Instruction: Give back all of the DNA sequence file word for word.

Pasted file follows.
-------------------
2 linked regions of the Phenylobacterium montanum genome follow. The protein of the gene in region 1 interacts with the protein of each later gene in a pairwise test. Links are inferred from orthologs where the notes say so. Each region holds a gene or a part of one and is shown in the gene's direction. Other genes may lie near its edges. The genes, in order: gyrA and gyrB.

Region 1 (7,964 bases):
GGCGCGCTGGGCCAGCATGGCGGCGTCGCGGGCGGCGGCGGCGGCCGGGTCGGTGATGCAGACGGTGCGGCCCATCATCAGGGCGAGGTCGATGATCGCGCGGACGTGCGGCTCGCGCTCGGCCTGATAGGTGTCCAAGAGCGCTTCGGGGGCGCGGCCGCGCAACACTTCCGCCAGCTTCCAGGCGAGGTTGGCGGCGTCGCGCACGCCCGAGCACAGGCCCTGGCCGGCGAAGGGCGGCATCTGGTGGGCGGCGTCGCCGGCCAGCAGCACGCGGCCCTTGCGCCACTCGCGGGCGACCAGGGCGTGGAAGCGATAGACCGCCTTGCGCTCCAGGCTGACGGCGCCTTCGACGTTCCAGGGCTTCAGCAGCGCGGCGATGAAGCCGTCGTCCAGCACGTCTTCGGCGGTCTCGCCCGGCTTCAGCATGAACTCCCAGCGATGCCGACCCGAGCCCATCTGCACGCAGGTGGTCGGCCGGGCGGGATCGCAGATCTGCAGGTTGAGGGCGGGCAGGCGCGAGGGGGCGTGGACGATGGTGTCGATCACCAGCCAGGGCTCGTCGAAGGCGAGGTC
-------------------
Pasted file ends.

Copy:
2 linked regions of the Phenylobacterium montanum genome follow. The protein of the gene in region 1 interacts with the protein of each later gene in a pairwise test. Links are inferred from orthologs where the notes say so. Each region holds a gene or a part of one and is shown in the gene's direction. Other genes may lie near its edges. The genes, in order: gyrA and gyrB.

Region 1 (7,964 bases):
GGCGCGCTGGGCCAGCATGGCGGCGTCGCGGGCGGCGGCGGCGGCCGGGTCGGTGATGCAGACGGTGCGGCCCATCATCAGGGCGAGGTCGATGATCGCGCGGACGTGCGGCTCGCGCTCGGCCTGATAGGTGTCCAAGAGCGCTTCGGGGGCGCGGCCGCGCAACACTTCCGCCAGCTTCCAGGCGAGGTTGGCGGCGTCGCGCACGCCCGAGCACAGGCCCTGGCCGGCGAAGGGCGGCATCTGGTGGGCGGCGTCGCCGGCCAGCAGCACGCGGCCCTTGCGCCACTCGCGGGCGACCAGGGCGTGGAAGCGATAGACCGCCTTGCGCTCCAGGCTGACGGCGCCTTCGACGTTCCAGGGCTTCAGCAGCGCGGCGATGAAGCCGTCGTCCAGCACGTCTTCGGCGGTCTCGCCCGGCTTCAGCATGAACTCCCAGCGATGCCGACCCGAGCCCATCTGCACGCAGGTGGTCGGCCGGGCGGGATCGCAGATCTGCAGGTTGAGGGCGGGCAGGCGCGAGGGGGCGTGGACGATGGTGTCGATCACCAGCCAGGGCTCGTCGAAGGCGAGGTC